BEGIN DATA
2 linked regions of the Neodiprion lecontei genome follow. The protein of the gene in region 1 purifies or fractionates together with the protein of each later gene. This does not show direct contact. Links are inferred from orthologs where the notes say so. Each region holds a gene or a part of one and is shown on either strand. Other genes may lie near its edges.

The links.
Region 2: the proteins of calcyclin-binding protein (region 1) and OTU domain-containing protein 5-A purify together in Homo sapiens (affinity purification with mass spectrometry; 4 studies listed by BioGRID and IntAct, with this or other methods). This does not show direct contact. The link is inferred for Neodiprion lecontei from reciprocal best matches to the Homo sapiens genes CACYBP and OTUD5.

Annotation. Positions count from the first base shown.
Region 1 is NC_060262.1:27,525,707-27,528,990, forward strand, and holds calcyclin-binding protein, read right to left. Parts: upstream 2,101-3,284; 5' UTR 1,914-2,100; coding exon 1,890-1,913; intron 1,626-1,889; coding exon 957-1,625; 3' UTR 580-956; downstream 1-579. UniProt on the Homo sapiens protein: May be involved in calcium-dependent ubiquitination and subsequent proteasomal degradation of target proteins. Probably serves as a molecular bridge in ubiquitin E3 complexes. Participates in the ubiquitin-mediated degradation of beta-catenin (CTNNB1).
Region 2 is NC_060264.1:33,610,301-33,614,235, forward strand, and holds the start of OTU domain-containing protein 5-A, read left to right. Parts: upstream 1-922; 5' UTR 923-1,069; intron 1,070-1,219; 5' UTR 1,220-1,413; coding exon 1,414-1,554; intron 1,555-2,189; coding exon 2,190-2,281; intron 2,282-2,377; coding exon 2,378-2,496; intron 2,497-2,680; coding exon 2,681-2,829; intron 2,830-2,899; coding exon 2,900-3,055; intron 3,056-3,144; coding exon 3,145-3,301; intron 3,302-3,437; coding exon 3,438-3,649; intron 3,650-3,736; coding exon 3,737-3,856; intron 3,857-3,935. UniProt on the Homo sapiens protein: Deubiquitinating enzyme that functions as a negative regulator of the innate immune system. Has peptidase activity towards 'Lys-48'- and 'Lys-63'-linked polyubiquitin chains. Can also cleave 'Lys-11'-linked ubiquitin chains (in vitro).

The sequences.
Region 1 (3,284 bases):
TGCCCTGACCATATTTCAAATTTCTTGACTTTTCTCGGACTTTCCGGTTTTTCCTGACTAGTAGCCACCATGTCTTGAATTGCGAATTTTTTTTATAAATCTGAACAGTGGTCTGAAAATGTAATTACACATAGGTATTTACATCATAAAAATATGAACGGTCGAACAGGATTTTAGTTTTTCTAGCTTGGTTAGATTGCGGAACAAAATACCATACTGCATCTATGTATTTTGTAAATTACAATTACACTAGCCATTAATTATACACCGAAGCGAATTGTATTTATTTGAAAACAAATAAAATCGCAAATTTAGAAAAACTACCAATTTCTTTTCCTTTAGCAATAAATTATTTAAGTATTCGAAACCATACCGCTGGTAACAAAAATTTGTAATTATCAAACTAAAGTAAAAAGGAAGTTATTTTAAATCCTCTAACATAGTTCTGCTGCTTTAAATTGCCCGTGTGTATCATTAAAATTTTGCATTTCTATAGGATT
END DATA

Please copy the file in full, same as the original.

2 linked regions of the Neodiprion lecontei genome follow. The protein of the gene in region 1 purifies or fractionates together with the protein of each later gene. This does not show direct contact. Links are inferred from orthologs where the notes say so. Each region holds a gene or a part of one and is shown on either strand. Other genes may lie near its edges.

The links.
Region 2: the proteins of calcyclin-binding protein (region 1) and OTU domain-containing protein 5-A purify together in Homo sapiens (affinity purification with mass spectrometry; 4 studies listed by BioGRID and IntAct, with this or other methods). This does not show direct contact. The link is inferred for Neodiprion lecontei from reciprocal best matches to the Homo sapiens genes CACYBP and OTUD5.

Annotation. Positions count from the first base shown.
Region 1 is NC_060262.1:27,525,707-27,528,990, forward strand, and holds calcyclin-binding protein, read right to left. Parts: upstream 2,101-3,284; 5' UTR 1,914-2,100; coding exon 1,890-1,913; intron 1,626-1,889; coding exon 957-1,625; 3' UTR 580-956; downstream 1-579. UniProt on the Homo sapiens protein: May be involved in calcium-dependent ubiquitination and subsequent proteasomal degradation of target proteins. Probably serves as a molecular bridge in ubiquitin E3 complexes. Participates in the ubiquitin-mediated degradation of beta-catenin (CTNNB1).
Region 2 is NC_060264.1:33,610,301-33,614,235, forward strand, and holds the start of OTU domain-containing protein 5-A, read left to right. Parts: upstream 1-922; 5' UTR 923-1,069; intron 1,070-1,219; 5' UTR 1,220-1,413; coding exon 1,414-1,554; intron 1,555-2,189; coding exon 2,190-2,281; intron 2,282-2,377; coding exon 2,378-2,496; intron 2,497-2,680; coding exon 2,681-2,829; intron 2,830-2,899; coding exon 2,900-3,055; intron 3,056-3,144; coding exon 3,145-3,301; intron 3,302-3,437; coding exon 3,438-3,649; intron 3,650-3,736; coding exon 3,737-3,856; intron 3,857-3,935. UniProt on the Homo sapiens protein: Deubiquitinating enzyme that functions as a negative regulator of the innate immune system. Has peptidase activity towards 'Lys-48'- and 'Lys-63'-linked polyubiquitin chains. Can also cleave 'Lys-11'-linked ubiquitin chains (in vitro).

The sequences.
Region 1 (3,284 bases):
TGCCCTGACCATATTTCAAATTTCTTGACTTTTCTCGGACTTTCCGGTTTTTCCTGACTAGTAGCCACCATGTCTTGAATTGCGAATTTTTTTTATAAATCTGAACAGTGGTCTGAAAATGTAATTACACATAGGTATTTACATCATAAAAATATGAACGGTCGAACAGGATTTTAGTTTTTCTAGCTTGGTTAGATTGCGGAACAAAATACCATACTGCATCTATGTATTTTGTAAATTACAATTACACTAGCCATTAATTATACACCGAAGCGAATTGTATTTATTTGAAAACAAATAAAATCGCAAATTTAGAAAAACTACCAATTTCTTTTCCTTTAGCAATAAATTATTTAAGTATTCGAAACCATACCGCTGGTAACAAAAATTTGTAATTATCAAACTAAAGTAAAAAGGAAGTTATTTTAAATCCTCTAACATAGTTCTGCTGCTTTAAATTGCCCGTGTGTATCATTAAAATTTTGCATTTCTATAGGATT